Soils and waters with high levels of toxic heavy metal(loid)s such as arsenic, cadmium and mercury are detrimental to human and environmental health. These three metal(loid)s are among the Superfund's top 7 priority hazardous substances. Research and applications indicate that uptake of heavy metals into plants via the root system and accumulation of heavy metals in plant shoots could provide a cost effective approach for toxic metal removal and remediation of heavy metal-laden soils and waters. However important genes and pathways that function in heavy metal over-accumulation in plants remain to be identified. In recent research we have made major advances at understanding key mechanisms that function in heavy metal detoxification, transport and accumulation in plants. We will combine powerful genomic, genetic, biochemical and physiological approaches to test new central hypotheses by pursuing the following Specific Aims: I Characterize newly identified vacuolar membrane transporters that function in uptake and accumulation of phytochelatin-heavy metal(loid) complexes into plant vacuoles and analyze their bioremediation potential. Il Understanding the control of heavy metal accumulation and distribution in roots and shoots is critical for engineering of plants for bioremediation. Determine the mechanisms by which a new peptide transporter mutant, opt3, causes hyper-accumulation in roots and under-accumulation of cadmium in plant leaves. IIl Our recent research has shown that heavy metal-chelating and detoxifying thiols undergo long distance transport in plants. However, the plasma membrane transporters for uptake of glutathione (GSH) and phytochelatins (PCs) remain unknown. Using a high-throughput screen we have now identified OPT4 as a putative GSH &PC-Cd transporter. We will characterize 0PT4 and additional transporters to determine their underlying GSH/PC-Cd/As transport mechanisms and their functions in heavy metal distribution in plants. IV. The mechanisms and transcription factors that mediate rapid heavy metal-induced gene expression in plants remain largely unknown, but are important for heavy metal resistance and accumulation. The genes of newly isolated mutants impaired in cadmium-induced gene expression will be identified and their functions characterized. Furthermore, a potent genome-wide approach has been developed and will be pursued to identify and characterize key transcription factors and repressors that control cadmium- and arsenic-induced gene expression. We will work closely with the RTC and CEC in sharing our advances and foremost in translational analyses of our findings for their potential in phytoremediation of contaminated soils and waters.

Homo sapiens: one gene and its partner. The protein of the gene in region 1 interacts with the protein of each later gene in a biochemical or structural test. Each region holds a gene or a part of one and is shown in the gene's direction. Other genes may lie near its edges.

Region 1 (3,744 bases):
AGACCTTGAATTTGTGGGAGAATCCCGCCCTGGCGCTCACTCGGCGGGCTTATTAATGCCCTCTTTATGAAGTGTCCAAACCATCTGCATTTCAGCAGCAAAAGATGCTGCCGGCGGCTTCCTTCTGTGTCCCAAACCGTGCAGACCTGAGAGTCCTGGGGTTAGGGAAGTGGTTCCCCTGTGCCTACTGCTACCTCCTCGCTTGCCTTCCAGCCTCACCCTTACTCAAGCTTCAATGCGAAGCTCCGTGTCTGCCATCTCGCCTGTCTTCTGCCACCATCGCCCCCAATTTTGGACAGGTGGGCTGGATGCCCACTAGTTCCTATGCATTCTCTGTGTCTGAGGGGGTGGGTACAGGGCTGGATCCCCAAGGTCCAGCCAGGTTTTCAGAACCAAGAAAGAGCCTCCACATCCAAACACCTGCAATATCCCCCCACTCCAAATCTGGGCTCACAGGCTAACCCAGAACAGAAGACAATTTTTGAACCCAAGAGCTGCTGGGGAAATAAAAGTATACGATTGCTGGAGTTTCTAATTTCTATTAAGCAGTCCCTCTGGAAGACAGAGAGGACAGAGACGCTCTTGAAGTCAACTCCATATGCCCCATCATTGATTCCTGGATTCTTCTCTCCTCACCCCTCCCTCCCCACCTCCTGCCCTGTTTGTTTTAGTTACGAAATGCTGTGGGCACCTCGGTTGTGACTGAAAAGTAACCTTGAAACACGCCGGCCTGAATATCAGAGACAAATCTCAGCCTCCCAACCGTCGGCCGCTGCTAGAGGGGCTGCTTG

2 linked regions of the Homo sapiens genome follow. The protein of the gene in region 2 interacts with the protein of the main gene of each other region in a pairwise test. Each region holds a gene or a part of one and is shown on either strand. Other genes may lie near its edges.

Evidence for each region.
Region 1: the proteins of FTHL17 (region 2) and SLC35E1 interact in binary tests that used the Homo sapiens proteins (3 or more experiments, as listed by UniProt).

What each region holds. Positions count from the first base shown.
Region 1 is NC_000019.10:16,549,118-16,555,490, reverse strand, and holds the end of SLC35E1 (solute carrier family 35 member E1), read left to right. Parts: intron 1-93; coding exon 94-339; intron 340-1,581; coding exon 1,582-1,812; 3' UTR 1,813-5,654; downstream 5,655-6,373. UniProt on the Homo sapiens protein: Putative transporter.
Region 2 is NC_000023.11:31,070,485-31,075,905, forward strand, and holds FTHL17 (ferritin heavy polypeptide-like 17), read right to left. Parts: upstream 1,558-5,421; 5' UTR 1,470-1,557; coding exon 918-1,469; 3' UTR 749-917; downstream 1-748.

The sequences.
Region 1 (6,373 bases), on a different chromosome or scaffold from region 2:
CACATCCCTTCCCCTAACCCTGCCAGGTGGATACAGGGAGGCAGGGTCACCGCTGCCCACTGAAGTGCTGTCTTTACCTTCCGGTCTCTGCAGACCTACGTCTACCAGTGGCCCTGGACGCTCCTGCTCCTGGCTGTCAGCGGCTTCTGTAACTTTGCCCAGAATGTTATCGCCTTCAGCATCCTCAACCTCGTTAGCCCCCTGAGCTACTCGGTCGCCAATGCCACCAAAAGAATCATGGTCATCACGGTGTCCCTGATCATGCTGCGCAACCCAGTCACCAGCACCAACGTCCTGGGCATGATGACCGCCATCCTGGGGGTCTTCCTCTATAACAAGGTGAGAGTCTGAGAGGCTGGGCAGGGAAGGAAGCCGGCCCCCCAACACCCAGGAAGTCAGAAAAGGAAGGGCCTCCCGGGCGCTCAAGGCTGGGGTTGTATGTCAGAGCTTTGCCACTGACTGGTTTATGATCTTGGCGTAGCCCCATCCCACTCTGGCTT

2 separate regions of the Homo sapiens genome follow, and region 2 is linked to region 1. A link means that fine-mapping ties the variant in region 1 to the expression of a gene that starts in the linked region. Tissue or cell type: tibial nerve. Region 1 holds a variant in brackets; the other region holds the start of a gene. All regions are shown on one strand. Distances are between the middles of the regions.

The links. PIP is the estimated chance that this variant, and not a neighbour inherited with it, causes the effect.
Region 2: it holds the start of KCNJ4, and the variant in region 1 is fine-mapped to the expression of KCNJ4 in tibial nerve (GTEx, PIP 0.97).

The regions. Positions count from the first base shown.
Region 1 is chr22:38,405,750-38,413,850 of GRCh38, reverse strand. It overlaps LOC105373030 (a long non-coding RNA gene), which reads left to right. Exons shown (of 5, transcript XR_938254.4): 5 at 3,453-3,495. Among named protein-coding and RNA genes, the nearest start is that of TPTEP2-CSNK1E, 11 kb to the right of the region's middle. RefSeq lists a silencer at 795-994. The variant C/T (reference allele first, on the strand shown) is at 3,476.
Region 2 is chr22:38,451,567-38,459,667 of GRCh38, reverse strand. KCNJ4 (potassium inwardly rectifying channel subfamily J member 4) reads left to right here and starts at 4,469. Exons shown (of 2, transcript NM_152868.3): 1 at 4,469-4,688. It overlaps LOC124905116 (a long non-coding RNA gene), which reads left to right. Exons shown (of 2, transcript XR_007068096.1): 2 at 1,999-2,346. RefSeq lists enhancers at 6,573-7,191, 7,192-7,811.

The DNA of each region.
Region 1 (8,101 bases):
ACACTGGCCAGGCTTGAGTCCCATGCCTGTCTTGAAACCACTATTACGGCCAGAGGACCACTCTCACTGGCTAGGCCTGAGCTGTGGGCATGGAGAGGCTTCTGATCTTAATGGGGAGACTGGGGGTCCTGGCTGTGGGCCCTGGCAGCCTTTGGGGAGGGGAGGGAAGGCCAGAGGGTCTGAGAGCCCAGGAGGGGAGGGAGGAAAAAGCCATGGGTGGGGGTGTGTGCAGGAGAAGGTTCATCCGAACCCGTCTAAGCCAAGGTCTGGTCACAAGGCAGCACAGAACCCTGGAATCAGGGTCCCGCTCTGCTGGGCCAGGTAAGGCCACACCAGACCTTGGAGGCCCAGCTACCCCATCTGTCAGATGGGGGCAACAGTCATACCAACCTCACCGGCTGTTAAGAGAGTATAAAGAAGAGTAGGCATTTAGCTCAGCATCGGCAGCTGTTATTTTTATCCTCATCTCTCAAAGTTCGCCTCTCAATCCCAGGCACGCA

Public Health Relevance

Soils and waters with high levels of toxic heavy metal(loid)s such as arsenic (As), cadmium (Cd) and mercury (Hg) are detrimental to human health. These heavy metal(loid)s are among the top 7 priority hazardous substances at US Superfund sites and uptake of toxic heavy metal(loid)s into plants has been proposed to provide a cost effective approach for toxic metal removal and bioremediation of heavy metal laden soils and waters. Important genes and pathways that function in heavy metal bioremediation and rapid As- and Cd-induced gene expression will be characterized and identified and their bioremediation potential analyzed, which could contribute to cost effective future clean up technologies.

National Institute of Health (NIH)
National Institute of Environmental Health Sciences (NIEHS)
Hazardous Substances Basic Research Grants Program (NIEHS) (P42)
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University of California San Diego
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